White Papers

Applying Open Standards Electronics Architectures for Ground Vehicles

August 30, 2021 | BY: David Jedynak, Jacob Sealander, Jason DeChiaro

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This paper was awarded Best Paper at the 2021 NDIA Ground Vehicle Systems Engineering and Technology Symposium, Vehicle Electronics Architectures Technical Session, August 10-12, 2021.

Open standards are useful for designing specific electronics architectures on vehicles. Designing a successful system requires an understanding of all the factors that impact that system. These factors can include quantitative factors like operating environments, thermal management techniques, size, weight, and power (SWaP), and acquisition cost. Additionally, integration challenges, acquisition models, and industrial base collaboration add layers of complexity.

In this white paper, we will address the factors that affect ground vehicle electronics success.

Download this white paper to discover:

  • How environmental standards and challenges drive design choices
  • The strengths and challenges of different thermal management techniques
  • An analysis of SWaP and cost (SWaP-C) challenges in ground vehicle systems
  • Integrations challenges for ground vehicle systems

Author’s Biography

David Jedynak

Chief Technical Officer, COTS Solutions

David joined Curtiss-Wright in 2008 and has focused his expertise in network centric systems and COTS solutions. David actively participates in the VICTORY Standards Organization and has presented a number of vehicle electronics architecture papers to GVSETS. Prior to joining Curtiss-Wright, David worked in automotive consumer electronics industry, designing, ruggedizing, and integrating new technologies into vehicles. David has a BS in Electrical Engineering, Certificate in Astronautical Engineering, and Certificate in Project Management from UCLA.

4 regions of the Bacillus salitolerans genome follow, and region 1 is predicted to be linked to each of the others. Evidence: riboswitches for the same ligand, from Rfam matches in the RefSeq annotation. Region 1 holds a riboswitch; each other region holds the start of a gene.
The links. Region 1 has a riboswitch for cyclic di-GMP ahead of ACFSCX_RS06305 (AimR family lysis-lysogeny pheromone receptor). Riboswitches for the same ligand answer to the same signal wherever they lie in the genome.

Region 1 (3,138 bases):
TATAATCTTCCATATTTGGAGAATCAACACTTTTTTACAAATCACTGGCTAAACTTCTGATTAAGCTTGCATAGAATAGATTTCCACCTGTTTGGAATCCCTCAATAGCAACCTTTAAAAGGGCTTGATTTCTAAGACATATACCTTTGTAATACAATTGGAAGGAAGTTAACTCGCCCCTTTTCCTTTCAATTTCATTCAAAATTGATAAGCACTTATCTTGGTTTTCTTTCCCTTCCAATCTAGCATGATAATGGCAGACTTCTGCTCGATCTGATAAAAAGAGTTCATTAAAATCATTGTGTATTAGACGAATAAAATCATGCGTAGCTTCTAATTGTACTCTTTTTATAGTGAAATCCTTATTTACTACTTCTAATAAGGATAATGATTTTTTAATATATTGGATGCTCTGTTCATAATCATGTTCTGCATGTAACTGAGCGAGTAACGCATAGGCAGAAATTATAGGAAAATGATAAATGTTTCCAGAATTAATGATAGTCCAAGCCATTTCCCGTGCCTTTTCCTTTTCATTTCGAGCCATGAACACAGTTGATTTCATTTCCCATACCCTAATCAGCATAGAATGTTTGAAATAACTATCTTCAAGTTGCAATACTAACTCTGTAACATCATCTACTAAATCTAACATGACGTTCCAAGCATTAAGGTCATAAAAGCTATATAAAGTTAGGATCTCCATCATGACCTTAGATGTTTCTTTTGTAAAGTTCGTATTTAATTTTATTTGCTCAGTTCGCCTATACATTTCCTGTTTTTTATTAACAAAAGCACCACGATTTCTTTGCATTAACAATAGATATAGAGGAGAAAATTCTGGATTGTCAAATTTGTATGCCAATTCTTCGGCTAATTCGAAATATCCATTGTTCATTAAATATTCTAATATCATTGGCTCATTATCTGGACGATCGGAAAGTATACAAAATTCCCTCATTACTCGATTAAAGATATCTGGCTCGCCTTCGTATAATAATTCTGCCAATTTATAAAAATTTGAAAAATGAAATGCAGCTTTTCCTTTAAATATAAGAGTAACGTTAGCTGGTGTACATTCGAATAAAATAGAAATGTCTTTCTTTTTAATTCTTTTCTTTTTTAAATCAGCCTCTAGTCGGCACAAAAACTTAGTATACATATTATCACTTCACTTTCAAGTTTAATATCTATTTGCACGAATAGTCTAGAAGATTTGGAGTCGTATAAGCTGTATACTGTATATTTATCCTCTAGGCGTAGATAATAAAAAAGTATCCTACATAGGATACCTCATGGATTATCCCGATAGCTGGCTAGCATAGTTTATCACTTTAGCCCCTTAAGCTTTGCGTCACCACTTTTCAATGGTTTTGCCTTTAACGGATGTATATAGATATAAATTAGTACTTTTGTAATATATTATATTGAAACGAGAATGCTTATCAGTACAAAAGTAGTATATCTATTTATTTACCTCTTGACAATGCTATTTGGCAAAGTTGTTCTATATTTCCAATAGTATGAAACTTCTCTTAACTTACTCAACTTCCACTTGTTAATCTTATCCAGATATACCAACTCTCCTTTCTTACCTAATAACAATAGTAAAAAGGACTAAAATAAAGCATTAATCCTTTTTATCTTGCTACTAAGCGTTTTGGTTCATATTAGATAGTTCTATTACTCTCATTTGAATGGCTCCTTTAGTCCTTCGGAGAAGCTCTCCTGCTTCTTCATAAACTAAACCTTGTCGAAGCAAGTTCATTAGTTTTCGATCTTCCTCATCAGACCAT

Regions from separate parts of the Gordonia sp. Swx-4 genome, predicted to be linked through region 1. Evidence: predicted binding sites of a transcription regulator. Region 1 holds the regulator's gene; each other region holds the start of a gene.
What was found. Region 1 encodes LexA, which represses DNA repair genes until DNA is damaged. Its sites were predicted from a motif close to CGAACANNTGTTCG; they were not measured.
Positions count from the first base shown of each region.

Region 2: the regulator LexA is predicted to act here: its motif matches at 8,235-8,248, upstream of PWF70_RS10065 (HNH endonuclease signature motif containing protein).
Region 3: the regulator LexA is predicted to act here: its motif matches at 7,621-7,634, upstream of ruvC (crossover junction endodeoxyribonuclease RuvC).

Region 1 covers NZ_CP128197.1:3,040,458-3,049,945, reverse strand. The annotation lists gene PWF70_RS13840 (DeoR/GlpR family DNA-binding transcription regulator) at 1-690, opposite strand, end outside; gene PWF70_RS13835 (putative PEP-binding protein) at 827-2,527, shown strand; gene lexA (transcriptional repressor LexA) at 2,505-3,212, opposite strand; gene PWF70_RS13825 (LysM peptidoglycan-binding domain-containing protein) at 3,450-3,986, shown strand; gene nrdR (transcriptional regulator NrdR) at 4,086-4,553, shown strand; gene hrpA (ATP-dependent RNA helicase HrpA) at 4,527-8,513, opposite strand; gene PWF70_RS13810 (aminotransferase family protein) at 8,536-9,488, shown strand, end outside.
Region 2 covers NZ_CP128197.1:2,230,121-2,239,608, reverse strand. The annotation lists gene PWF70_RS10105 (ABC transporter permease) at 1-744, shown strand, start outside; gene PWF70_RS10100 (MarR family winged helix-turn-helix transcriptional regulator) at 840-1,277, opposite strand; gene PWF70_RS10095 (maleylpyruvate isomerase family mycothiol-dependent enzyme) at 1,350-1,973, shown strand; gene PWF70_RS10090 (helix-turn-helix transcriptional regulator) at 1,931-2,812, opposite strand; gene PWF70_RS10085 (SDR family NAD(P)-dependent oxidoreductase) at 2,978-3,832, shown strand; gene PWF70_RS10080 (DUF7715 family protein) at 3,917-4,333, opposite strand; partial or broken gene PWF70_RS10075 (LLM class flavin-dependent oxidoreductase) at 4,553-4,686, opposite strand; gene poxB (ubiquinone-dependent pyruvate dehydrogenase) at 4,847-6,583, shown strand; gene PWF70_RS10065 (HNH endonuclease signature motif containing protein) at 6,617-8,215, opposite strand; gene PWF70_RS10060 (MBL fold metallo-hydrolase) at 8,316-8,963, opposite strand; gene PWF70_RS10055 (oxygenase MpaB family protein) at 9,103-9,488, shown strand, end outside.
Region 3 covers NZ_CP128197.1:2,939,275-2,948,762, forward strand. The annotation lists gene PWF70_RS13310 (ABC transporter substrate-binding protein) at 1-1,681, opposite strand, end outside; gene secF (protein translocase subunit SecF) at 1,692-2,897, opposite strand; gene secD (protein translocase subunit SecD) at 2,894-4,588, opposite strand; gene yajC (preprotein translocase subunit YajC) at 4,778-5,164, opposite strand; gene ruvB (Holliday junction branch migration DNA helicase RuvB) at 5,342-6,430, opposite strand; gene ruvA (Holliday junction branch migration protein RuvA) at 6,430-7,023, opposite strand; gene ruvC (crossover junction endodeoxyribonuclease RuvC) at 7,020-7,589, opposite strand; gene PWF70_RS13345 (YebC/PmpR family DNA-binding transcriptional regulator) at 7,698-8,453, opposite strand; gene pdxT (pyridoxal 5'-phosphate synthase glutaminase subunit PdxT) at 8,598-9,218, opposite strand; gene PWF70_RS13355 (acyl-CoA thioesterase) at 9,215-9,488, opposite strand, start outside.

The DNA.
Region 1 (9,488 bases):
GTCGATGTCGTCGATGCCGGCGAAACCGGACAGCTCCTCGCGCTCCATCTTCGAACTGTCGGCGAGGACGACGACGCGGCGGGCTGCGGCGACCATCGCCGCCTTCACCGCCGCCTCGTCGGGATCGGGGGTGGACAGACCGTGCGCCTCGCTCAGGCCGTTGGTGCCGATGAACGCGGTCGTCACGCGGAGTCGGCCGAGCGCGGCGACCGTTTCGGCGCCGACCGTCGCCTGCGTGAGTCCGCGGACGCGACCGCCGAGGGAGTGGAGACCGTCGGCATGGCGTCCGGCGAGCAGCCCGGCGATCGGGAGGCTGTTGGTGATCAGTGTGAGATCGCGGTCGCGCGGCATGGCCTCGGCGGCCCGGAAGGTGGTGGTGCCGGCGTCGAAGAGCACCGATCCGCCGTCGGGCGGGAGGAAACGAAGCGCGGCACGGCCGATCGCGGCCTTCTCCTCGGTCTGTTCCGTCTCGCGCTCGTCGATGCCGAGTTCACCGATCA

Author’s Biography

Jacob Sealander

Chief Architect Embedded Systems

Jacob Sealander is the Chief Architect, Integrated Systems at Curtiss-Wright. As the Chief Architect, his primary responsibility is new business capture for the Integrated Systems Group. In this role he is the primary point of contact to potential new customers, providing not only architecture support but commercial guidance, as well as the technical authority on proposal content including all technical content as well as pricing strategies, including basis of estimates. Jacob Sealander began his employment with Curtiss-Wright in 1996 as a mechanical designer and has progressed within the company for the past 18 years. Jacob has held a management position within Curtiss-Wright Defense Solutions for the past 9 years and took on the position of Chief Architect in 2006. Jacob holds a Bachelor of Science in Mechanical Engineering from California State University of Northridge.

Jason DeChiaro

Author’s Biography

Jason DeChiaro

System Architect

Jason DeChiaro is a System Architect at Curtiss-Wright. He received his Electrical Engineering degree, with distinction, from Worcester Polytechnic Institute. His responsibilities include supporting customers in architecting deployable VPX systems including CMOSS/SOSA compliant designs. Jason has over 15 years of engineering experience in the defense industry supporting the U.S. Air Force, U.S. Army, and U.S. Navy as well as the IC community. In addition to architecting VPX systems, Jason also supports customers’ Assured Position Navigation and Timing (A-PNT) requirements.

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